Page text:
Nexen, Inc. has issued an update on its Canadian Long Lake project and Horn River Basin Shale Gas play.
Long Lake Project Update
Commissioning of the upgrader is approximately 80% complete and we remain on track for start up late in the third quarter.
We continue to inject steam into the reservoir and currently have 35 of 81 well pairs converted to SAGD operation. While the reservoir is performing well, we have been limited at surface by facility start up issues that have restricted our ability to generate our full complement of steam. Reliability of surface facilities has been impacted by third-party power outages, the recalibration of burner tips on the once-through steam generators and downtime associated with the heat exchangers. These issues have all been resolved and steam generation is ramping up to planned rates.
In late June, there was a failure of the main third-party transformer at Kinosis which required us to shutdown our SAGD facilities. As a result, bitumen production and steam circulation was temporarily suspended. Production volumes subsequently ramped back up to pre-shutdown levels but this slowed our near-term bitumen ramp up profile.
At this stage of the ramp up process and considering our past steaming constraints, production is meeting expectations with oil rates increasing and steam-oil-ratios (SOR) decreasing. The well pairs that have been converted to SAGD operation are currently producing, in aggregate, approximately 13,000 bbls/d or 6,500 bbls/d net to us, at a combined SOR of about 3.0. The overall SOR of the well pairs on SAGD together with those still circulating steam is currently ranging between 5.0 and 6.0. This is expected to decrease to our long-term expectation of approximately 3.0 when peak rates are achieved in 2009.
We continue to expect to have sufficient bitumen feedstock to start up the upgrader later this summer. SAGD volumes are expected to continue ramping up through the remainder of 2008 and reach the full design rate of 72,000 bbls/d (36,000 bbls/d net to us) in late 2009.
Excellent progress has been made on upgrader commissioning. Synthetic crude and pentane have been loaded into the OrCrude(TM) unit and testing in this unit is advancing well. Catalyst loading is complete in the hydrocracker and the sulphur recovery units, with these units moving into the final commissioning steps required before start up activities commence. In the gasification unit, automation testing activities are progressing with our licensor, Shell Global Solutions.
As previously announced, a holding tank used to balance liquid oxygen flow between the air separation plant and the gasifier was damaged in the commissioning process. Damage to the tank was limited to the upper section of the tank and we have since replaced this section. Hydrotesting, reinsulation and commissioning of the tank will be completed early in the third quarter. We remain on track to start up the upgrader later this summer. Our start up schedule forecasts production of synthetic crude to ramp up to full rates over a 12 to 18 month period following initial upgrader start up. The upgrader is designed to produce approximately 60,000 bbls/d (30,000 bbls/d net to us) of premium synthetic crude.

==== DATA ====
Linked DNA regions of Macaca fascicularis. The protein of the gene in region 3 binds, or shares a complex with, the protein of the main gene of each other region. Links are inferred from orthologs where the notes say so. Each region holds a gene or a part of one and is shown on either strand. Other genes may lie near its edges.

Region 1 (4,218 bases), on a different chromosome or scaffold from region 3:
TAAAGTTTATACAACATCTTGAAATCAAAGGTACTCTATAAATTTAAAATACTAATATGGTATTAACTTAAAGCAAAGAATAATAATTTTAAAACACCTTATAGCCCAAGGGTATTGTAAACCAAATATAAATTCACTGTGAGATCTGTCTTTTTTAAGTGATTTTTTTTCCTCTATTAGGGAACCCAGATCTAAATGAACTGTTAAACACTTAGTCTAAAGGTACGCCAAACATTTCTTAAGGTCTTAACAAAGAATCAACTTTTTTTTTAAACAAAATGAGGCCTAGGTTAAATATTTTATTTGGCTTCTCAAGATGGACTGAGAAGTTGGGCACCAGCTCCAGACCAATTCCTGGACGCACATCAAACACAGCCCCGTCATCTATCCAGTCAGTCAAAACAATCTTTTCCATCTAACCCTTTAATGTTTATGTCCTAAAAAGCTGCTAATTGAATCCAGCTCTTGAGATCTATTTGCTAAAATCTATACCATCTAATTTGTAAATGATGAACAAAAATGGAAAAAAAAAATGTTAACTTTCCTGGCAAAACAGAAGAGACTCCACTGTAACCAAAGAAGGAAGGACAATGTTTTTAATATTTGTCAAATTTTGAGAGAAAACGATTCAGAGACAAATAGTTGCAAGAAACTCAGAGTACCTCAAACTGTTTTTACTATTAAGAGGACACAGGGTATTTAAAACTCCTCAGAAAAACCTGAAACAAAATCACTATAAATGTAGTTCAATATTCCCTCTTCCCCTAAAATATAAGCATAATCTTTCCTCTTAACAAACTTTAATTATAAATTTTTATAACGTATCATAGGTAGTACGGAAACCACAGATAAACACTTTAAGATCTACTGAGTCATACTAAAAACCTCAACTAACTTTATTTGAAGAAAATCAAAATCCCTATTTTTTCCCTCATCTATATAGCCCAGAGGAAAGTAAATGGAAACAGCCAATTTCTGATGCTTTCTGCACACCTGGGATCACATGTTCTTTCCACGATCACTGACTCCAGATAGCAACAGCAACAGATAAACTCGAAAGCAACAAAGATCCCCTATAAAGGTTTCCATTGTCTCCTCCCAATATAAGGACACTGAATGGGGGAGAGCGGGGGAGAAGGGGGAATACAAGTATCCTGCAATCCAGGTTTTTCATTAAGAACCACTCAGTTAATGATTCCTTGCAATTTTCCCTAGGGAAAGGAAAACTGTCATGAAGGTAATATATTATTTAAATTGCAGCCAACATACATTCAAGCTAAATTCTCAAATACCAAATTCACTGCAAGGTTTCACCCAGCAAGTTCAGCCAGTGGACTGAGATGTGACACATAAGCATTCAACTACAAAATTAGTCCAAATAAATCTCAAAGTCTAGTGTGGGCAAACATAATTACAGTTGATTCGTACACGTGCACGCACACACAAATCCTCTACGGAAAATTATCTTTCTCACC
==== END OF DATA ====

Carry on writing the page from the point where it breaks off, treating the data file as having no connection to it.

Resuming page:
"We are very pleased with the reservoir performance at Long Lake," said Fischer. "We expect to see our bitumen production ramp up as the reliability of our surface SAGD facilities improves and are looking forward to start up of the upgrader shortly."
Phase 1 of Long Lake will develop approximately 10% of our oil sands inventory. Work continues on Phase 2 and our goal is to sanction this phase late this year. However, ultimate timing depends on accumulating sufficient operating history from Phase 1 and receiving clarity on proposed regulatory changes such as climate change. Proposed federal climate change regulations indicate a move towards carbon capture and sequestration of greenhouse gas emissions. With the addition of shift reactors to future phases, our unique process allows for the pre-combustion capture of these emissions for future sequestration.
Shale Gas Update
The Horn River basin in northeast British Columbia has the potential to become one of the most significant shale gas plays in North America and the recoverable contingent resource identified on our Dilly Creek lands here could double our total proved reserves. As previously announced, we currently estimate our Dilly Creek lands contain between 3 and 6 trillion cubic feet (0.5 to 1.0 billion barrels of oil equivalent) of recoverable contingent resources. Further appraisal activity is required before these estimates can be finalized and commerciality established. We have increased our holdings to approximately 88,000 acres in the Dilly Creek area with a 100% working interest. This shale gas play has been compared to the Barnett Shale in Texas by other operators in the area as it displays similar rock properties and play characteristics.
Following the success of last winter's drilling program, we have accelerated the drilling of two horizontal wells which will be fraced and tested this summer. This winter, we are planning an 8 to 16 well drilling and completion program. We have secured access to 70 mmcf/d of pipeline and processing capacity for our shale gas production for a five year period with a renewal option.
"We have been able to secure a strong land position in the heart of this exciting play," said Fischer. "The potential resource size here is significant and development of our shale gas acreage will provide us with short cycle-time production growth."
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